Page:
Because cowpox came from animal bodies, it was a perfect candidate for this form of branding. Vaccine farm owners would announce in newspapers or medical journals that they were "propagating" a virus that was a "lineal descendant" of the Beaugency, Esneux or Cohasset strains, named for the places they were discovered. The stakes of claims about pedigree were high. The reputations of vaccine farms, as well as public trust in vaccine safety, depended on them.

But by the 1890s, the business of vaccine production was changing. The development of germ theory and the science of bacteriology fueled the creation of new public health laboratories and brought vaccine farms under scrutiny from health departments. Vaccine farm owners adopted new technologies, like germicides and aseptic syringes, and emphasized that vaccines were produced in pastoral settings, far from the pollution that plagued urban centers.

As vaccine farms transformed into laboratories, they began competing to appear more scientifically advanced than their rivals. This meant a shift in advertising: Out went boasts about pedigree, and in came images of technicians in white lab coats and clean metallic spaces that implied sterility.

This was an important change. At the turn of the 20th century, an anti-vaccination movement rose up in protest over compulsory vaccination laws and stirred public anxiety surrounding vaccination by publishing cartoons of humans transforming into cows, referencing the technique's agricultural roots. Then, in both 1901 and 1919, contaminated batches of diphtheria antitoxin killed and sickened a number of children. Changes in vaccine production had not been merely aesthetic, but they also hadn't made vaccines entirely safe.

Vaccine producers and public health officials were able to respond to these incidents and to the claims of anti-vaccinationists by playing to the public's faith in scientific progress and emphasizing the new safety measures involved in vaccine production. By wielding a savvy communications strategy, much as vaccine farm owners had, they were able to establish and maintain public faith in vaccines.

Over the next half-century, public confidence in vaccination remained relatively high. Vaccines were credited with helping American forces triumph in military conflicts, and on the domestic front, undergoing vaccination was framed as a patriotic duty. The reputation of vaccination was further buoyed by the success of highly visible campaigns to eliminate polio in the United States and smallpox worldwide. Meanwhile, public health officials crafted advertisements that targeted parents, reminding them that even seemingly "mild" illnesses like measles could kill their children.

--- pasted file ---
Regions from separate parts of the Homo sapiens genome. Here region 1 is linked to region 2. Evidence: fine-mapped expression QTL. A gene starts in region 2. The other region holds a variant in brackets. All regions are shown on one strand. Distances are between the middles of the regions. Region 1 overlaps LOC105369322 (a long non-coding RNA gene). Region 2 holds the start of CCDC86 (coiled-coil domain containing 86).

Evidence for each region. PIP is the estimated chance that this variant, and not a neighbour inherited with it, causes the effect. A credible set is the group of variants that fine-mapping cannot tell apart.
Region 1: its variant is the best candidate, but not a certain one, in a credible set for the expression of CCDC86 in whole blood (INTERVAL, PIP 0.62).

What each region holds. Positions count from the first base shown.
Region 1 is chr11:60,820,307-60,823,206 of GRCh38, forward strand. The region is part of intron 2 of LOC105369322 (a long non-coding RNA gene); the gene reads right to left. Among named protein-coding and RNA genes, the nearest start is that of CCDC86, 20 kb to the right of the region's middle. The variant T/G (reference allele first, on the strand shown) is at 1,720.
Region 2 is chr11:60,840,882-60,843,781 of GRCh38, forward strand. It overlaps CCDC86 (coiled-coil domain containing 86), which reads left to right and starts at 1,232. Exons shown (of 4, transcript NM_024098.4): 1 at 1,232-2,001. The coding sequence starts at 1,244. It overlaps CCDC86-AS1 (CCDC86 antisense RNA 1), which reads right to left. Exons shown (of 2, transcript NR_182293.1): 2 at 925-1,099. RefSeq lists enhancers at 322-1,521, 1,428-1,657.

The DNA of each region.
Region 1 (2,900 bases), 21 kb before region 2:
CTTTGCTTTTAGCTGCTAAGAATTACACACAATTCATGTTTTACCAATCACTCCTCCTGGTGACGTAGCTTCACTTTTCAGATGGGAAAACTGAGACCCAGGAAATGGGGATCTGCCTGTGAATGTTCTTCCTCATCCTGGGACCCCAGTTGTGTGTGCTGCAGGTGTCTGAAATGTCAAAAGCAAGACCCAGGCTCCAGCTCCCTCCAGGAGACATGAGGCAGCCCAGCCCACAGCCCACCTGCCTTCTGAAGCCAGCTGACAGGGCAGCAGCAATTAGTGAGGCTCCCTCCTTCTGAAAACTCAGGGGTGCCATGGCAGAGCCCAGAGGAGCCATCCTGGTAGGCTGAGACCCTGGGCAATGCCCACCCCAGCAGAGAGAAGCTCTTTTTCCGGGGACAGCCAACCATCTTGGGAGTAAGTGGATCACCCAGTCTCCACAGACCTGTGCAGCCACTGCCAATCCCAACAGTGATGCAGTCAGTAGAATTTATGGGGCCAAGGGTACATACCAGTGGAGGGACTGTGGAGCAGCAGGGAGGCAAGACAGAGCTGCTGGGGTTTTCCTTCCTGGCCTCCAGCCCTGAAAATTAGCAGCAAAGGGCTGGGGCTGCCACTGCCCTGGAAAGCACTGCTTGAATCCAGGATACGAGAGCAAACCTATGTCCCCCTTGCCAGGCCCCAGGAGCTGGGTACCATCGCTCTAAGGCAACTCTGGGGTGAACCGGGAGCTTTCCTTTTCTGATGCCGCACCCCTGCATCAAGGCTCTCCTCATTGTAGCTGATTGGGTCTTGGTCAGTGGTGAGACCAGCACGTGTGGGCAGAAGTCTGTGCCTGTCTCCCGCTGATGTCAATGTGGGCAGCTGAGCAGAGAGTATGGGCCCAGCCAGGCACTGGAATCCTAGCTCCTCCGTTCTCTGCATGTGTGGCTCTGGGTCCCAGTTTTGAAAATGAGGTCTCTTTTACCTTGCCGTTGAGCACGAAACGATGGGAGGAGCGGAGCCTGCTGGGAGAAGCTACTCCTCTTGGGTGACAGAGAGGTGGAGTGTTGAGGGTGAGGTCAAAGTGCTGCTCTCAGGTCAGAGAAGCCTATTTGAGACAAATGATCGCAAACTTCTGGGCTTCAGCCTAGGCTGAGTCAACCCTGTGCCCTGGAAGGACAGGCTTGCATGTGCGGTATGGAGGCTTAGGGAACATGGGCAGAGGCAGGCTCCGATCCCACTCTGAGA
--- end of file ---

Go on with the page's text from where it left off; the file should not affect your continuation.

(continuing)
However, in the late 20th century, a new anti-vaccination movement - characterized by a mistrust of governmental and medical authority - began to gain traction. Unlike at the turn of the 20th century, scientific evidence and exhortations to trust experts no longer seem to be effective strategies for combating vaccine skepticism. And the anti-vaccine movement has taken advantage of social media to spread their claims, which include attempts to discredit scientific evidence.

Facebook has been criticized repeatedly for allowing anti-vaccine organizations to run advertisements, because doing so, in effect, legitimizes their position and the notion that there is a genuine controversy over the safety of vaccination. De-platforming anti-vaxxers would be ideal. But in the meantime, pro-vaccine forces must learn from the savvy media strategies that sold the public on vaccines in the 19th and 20th centuries, even during periods when vaccination came with far greater attendant risks than it does today.

Pro-vaccine advertisements are more likely than anti-vaccine advertisements to be removed from Facebook, often because they fail to meet the requirements for "political" advertising. This probably occurs because pro-vaccine advertisers believe their messages convey scientific truth, rather than a political position. This failure, however, also reflects a broader mistake by pro-vaccine forces: They have assumed the scientific merits of vaccination are self-evident and sufficient to convince a skeptical public.

But they need to stop assuming and start organizing as a political movement that employs calculated marketing, applies political pressure to de-platform anti-vaxxers, strengthens legislation surrounding vaccination and maintains social pressure to undergo vaccination. This set of strategies could potentially calm anxiety among parents, which has been fueled by misinformation online, and beat anti-vaxxers at their own game.

Lanzarotta is a historian of medicine, science, and technology currently based at the Dalla Lana School of Public Health at the University of Toronto. She wrote this for The Washington Post.